Toward a Cross-cultural Identity of Forgiveness

by Gary Fujino

The author looks at individualistic and collectivistic worldviews and explains how the Church can move toward a cross-cultural identity of forgiveness in respective cultures.

Scenerio 1: Conflict erupts between two persons in a Japanese church. A man publicly challenges the authority and character of the leader of the group—in this case, a missionary. The relationship continues in this manner, unresolved, on a weekly basis, for more than a decade.

Scenerio 2: A female missionary repeatedly forgives a Japanese seeker who keeps coming back to her for different things. The missionary gives the requested spiritual nurture, biblical teaching, or even baptismal preparation, only to have the seeker woman reject her as a person by saying, “You’re not good enough.” She then leaves the church for an extended period of time, only to come back again, at which time the cycle repeats. What is going on here?

One explanation for what went on in these two case studies is the Japanese concept known as amae. The term was coined from an actual Japanese word, the word for “sweet,” as in “sweet as sugar.” But Neo-Freudian psychoanalyst Takeo Doi changed the meaning and application of this “sweetness.” He made it into a Japanese-style sense of dependence upon another human being, even to the point of irresponsible indulgence at times. This “mother-child dependent relationship” brings back the warm nurturing feeling of a mother’s womb, Doi says. What is significant is that he sees this kind of “depending on the benevolence of others” (1973, 17) extending both into adulthood and throughout Japanese society. To apply this idea missiologically, if what Doi says is true (and I think it is), then it could be suggested that this type of “need love” dependency (Doi 2005) might be what the two missionaries above encountered on an unconscious level in their respective church conflicts.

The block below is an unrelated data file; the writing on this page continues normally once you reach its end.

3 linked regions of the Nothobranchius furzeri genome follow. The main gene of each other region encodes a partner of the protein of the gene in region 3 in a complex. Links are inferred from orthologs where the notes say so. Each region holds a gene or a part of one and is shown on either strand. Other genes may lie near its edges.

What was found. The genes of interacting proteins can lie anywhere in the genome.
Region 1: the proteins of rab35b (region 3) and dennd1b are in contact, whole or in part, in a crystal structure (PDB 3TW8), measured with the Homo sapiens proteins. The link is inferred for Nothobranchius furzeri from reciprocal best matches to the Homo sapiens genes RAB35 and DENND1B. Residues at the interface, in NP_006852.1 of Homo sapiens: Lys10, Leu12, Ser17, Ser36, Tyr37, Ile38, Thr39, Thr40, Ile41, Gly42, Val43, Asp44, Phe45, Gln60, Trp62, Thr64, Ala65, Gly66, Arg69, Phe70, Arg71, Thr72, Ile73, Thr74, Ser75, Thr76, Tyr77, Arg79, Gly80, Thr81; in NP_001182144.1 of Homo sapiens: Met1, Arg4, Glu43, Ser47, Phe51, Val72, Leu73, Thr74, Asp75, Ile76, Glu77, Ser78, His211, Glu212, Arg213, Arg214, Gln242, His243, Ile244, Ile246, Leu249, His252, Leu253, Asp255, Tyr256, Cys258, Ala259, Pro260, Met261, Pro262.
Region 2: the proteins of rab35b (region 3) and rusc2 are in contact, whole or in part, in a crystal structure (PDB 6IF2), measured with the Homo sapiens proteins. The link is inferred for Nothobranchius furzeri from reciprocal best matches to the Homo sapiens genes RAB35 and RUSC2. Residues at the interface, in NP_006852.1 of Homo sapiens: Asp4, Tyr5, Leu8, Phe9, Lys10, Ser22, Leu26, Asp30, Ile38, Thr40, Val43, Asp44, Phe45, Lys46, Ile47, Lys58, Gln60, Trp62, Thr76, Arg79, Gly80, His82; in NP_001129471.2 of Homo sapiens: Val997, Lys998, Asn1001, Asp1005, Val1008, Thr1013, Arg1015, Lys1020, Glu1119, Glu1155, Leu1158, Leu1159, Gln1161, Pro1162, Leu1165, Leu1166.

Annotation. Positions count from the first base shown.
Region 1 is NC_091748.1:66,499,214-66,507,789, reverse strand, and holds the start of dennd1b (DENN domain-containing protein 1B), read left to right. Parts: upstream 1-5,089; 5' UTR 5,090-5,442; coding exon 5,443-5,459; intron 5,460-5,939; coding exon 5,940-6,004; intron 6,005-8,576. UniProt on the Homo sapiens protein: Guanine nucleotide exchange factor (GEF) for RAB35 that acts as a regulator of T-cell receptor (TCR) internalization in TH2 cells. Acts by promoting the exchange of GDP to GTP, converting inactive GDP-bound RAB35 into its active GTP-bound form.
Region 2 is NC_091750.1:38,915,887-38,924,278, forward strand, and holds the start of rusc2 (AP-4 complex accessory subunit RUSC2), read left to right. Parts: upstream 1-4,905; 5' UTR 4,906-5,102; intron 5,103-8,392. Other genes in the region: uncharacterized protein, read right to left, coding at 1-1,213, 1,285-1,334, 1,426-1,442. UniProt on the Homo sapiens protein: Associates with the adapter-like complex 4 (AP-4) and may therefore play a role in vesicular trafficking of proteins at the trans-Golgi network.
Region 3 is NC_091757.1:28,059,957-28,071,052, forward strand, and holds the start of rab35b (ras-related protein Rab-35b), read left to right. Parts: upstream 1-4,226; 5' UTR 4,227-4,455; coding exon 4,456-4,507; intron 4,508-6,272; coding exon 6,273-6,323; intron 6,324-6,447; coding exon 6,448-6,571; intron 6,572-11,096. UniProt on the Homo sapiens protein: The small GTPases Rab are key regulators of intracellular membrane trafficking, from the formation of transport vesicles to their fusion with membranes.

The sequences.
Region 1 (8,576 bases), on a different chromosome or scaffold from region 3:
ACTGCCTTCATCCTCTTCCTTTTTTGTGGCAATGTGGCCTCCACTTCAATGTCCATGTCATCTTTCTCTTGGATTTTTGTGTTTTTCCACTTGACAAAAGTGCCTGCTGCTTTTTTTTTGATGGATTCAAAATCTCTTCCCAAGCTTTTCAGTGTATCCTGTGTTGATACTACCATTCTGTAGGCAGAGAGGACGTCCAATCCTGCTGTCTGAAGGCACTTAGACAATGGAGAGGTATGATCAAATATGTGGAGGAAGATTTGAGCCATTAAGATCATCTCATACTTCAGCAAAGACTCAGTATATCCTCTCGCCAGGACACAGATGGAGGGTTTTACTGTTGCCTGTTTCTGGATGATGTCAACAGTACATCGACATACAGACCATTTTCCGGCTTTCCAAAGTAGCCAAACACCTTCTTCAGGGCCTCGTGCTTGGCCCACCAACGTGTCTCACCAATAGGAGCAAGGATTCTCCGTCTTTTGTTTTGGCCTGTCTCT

In more familiar terms, amae has some ties to what is known as individualism-collectivism. Harry Triandis, a pioneer in the field, describes it in this manner:

Collectivism may be initially defined as a social pattern consisting of closely linked individuals who see themselves as parts of one or more collectives (family, co-workers, tribe, nation); are primarily motivated by the norms of, and duties imposed by, those collectives; are willing to give priority to the goals of these collectives over their own personal goals; and emphasize their connectedness to members of these collectives.

A preliminary definition of individualism is a social pattern that consists of loosely linked individuals who view themselves as independent of collectives; are primarily motivated by their own preferences, needs, rights, and the contracts they have established with others; give priority to their personal goals over the goals of others; and emphasize rational analyses of the advantages and disadvantages to associating with others. (1995, 2)

Thus, in collectivism, one could say that the norms and duties owed to various groups or “collectives” in a person’s life take priority over personal needs and goals. In contrast, with individualism, one’s independence and personal preferences, needs, and rights are motivators where associating with others becomes a matter of choice—either an “advantage or disadvantage” in Triandis’ terms. Although the comparison is sometimes criticized and challenged (Takano and Osaka 1999), under this construct the United States is generally viewed as being more individualistic and Japan as being generally more collectivistic (Morisaki and Gudykunst 1994). So how does individualism-collectivism, hereafter referred to as “I-C,” relate to forgiveness? And to amae? In order to answer these questions, first let me outline a recent comparative study which links I-C to forgiveness. Then let me tie that to amae and then to our earlier missionary examples.

Steven Sandage and Ian Williamson work with Hmong-Americans through a clinical psychology practice in St. Paul, Minnesota. They note that there is “surprisingly little empirical research” available that explicitly links culture and forgiveness. And even now, much of the writing on culture and forgiveness is still on the level of theory (Sandage and Williamson 2005, 41). But out of their practice and in reviewing forgiveness literature related to non-North American contexts, they have created a heuristic and theoretical “outline for contrasting individualistic and collectivistic worldviews as they might influence models of forgiveness” (2005, 44).

While not all of what I have just described fits Japan, this “outline” for I-C and forgiveness gives direction in continuing our discussion. This is because a key idea for collectivism as it is described above relates directly to the Japanese concept of amae. This is the view of a self which is interdependent and socially embedded. This is in contrast to the view of self which is seen as independent and self-reflexive under individualism. Let me explain by using very simplified diagrams of views of the self, one for individualism and another for collectivism.